For years, the only Sherlockians I “knew” (and this was just through telephone calls and letters) were Carolyn and Joel Senter, because their Classics Specialty catalogs were always the basis on of my birthday and Christmas wish lists. Somehow – maybe from them – I heard about From Gillette to Brett III in November 2011, and when I saw that both Nick Meyer and Bert Coules were going to be there, I impulsively decided to make the six-hour drive. As many have noted, one’s first visit to a Sherlockian event is magical, and the people are wonderful. Living where I do, it’s a serious commitment to travel to any Sherlockian gathering, but I’ve been to all of the later From Gillette to Brett’s, as well as occasional visits to TheNashville Scholars (my home Scion), and once to the Sherlock Holmes Birthday Weekend in New York (in January 2020 – when COVID was probably already among us, but we didn’t know it yet). Luckily, in this day and age, contact with other Sherlockians can be maintained electronically when seeing one another in person doesn’t work out.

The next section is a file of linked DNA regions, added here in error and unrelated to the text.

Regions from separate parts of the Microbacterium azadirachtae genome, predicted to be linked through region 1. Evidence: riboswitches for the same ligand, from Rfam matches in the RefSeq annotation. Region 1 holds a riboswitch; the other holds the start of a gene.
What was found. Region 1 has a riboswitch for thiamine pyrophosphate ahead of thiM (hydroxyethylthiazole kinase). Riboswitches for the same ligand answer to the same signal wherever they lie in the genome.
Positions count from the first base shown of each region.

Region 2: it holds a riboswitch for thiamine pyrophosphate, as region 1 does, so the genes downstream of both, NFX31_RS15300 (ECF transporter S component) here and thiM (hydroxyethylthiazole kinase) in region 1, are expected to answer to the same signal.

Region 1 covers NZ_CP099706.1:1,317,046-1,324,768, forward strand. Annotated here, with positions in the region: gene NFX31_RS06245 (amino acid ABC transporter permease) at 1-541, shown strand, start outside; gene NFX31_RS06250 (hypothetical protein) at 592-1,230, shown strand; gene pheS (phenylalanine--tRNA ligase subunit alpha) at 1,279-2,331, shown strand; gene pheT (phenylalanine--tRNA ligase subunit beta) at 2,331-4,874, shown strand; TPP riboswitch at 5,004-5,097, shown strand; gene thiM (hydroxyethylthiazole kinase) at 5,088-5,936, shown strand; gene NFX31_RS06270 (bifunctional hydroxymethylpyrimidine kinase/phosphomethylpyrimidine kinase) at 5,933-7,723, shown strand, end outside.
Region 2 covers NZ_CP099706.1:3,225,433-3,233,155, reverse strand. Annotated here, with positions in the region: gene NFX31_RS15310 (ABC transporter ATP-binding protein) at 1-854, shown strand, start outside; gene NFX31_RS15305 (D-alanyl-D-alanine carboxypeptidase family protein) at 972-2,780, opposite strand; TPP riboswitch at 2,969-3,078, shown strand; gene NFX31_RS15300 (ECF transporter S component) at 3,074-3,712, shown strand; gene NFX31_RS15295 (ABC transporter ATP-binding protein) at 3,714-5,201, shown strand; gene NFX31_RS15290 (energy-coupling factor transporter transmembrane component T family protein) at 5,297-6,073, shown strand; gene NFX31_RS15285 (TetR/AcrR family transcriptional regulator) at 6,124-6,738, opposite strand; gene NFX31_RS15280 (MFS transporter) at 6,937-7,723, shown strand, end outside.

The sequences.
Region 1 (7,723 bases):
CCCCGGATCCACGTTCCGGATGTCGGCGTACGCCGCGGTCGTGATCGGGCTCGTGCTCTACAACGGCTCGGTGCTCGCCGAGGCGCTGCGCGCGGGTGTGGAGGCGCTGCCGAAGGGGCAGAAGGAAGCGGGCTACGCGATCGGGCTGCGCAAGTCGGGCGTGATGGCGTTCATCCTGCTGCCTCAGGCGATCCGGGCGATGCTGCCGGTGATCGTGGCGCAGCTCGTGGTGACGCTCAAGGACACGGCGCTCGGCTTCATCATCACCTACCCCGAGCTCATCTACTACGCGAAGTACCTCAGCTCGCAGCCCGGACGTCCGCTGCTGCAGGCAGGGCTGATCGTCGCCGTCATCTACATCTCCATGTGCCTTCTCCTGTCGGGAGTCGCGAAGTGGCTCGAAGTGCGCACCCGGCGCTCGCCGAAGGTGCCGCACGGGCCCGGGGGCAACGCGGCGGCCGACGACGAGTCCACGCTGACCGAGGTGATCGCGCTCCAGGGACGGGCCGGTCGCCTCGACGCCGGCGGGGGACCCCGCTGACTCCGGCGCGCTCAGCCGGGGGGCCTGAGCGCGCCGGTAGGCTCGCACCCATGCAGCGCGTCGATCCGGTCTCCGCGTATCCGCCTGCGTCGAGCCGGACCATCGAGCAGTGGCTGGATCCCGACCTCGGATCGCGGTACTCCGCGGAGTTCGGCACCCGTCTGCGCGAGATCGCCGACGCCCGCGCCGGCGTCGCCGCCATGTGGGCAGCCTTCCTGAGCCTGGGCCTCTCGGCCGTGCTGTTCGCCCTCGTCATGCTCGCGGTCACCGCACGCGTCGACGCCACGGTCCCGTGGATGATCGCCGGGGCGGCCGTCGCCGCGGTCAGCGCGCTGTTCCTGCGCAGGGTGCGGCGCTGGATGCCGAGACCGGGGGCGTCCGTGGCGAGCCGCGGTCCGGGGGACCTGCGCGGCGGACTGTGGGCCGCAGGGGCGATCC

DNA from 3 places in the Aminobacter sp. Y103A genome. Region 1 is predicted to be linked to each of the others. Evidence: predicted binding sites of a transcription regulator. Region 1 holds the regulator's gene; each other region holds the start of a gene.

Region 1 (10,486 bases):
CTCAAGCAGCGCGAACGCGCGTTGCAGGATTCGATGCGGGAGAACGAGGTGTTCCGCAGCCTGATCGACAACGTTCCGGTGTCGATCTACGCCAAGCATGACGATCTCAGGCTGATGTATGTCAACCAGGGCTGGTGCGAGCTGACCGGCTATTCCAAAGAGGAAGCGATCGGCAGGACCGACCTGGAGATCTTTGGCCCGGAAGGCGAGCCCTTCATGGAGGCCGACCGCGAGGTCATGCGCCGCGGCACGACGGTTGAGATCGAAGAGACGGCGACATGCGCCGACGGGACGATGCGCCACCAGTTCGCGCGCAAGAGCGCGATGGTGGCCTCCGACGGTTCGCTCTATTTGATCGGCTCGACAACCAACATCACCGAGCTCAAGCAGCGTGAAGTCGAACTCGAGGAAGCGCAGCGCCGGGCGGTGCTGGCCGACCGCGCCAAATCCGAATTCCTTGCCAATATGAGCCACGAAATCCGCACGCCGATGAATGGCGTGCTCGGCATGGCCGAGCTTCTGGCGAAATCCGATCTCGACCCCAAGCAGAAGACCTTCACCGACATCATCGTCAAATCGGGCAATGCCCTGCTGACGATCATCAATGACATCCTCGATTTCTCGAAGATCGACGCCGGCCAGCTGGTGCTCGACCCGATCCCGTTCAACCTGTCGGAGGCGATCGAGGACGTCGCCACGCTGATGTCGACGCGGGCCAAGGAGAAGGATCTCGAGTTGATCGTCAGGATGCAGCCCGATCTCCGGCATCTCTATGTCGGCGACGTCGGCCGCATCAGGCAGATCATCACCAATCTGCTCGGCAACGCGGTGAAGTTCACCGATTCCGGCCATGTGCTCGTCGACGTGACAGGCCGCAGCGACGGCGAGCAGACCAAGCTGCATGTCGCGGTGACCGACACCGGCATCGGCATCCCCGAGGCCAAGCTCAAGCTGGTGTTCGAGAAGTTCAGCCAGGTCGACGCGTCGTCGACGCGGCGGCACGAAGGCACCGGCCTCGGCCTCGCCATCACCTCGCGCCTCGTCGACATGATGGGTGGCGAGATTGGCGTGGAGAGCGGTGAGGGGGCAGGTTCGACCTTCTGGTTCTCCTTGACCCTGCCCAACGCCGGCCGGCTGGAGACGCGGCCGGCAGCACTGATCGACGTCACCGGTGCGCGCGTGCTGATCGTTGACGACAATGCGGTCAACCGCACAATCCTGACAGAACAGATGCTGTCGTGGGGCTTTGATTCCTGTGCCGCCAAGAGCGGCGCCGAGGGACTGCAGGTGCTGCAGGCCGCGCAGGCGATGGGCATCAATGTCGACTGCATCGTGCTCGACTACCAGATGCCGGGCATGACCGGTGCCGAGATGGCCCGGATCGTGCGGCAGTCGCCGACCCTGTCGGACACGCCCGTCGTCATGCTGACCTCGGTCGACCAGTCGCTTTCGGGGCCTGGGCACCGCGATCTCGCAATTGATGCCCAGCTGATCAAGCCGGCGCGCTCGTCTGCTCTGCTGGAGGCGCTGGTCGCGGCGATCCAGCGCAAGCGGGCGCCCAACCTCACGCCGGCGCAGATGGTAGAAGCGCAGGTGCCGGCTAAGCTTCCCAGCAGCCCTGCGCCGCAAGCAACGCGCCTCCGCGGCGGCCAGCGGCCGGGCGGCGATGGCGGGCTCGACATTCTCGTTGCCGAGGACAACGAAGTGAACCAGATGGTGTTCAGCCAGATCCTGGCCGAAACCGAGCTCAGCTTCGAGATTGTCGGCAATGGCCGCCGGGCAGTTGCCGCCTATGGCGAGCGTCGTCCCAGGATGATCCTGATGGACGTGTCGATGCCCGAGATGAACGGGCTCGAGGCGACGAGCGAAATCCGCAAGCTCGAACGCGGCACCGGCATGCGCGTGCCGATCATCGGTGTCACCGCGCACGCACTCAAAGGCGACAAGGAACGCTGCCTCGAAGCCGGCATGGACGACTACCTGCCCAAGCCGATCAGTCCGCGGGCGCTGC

What is your profession, and does that affect how you enjoy being a Sherlockian?

I’ve actually had a few professions, and I think that each has been influential. After college, I was a U.S. Federal Investigator for a number of years, and I traveled to various parts of the country and was able to indulge in my life-long habit of visiting bookstores, where I always bought Sherlockian volumes when I unexpectedly found them – both pastiches and scholarship – knowing that it’s best to grab them when one has the chance, because to go back and try to acquire them later is much more difficult and expensive.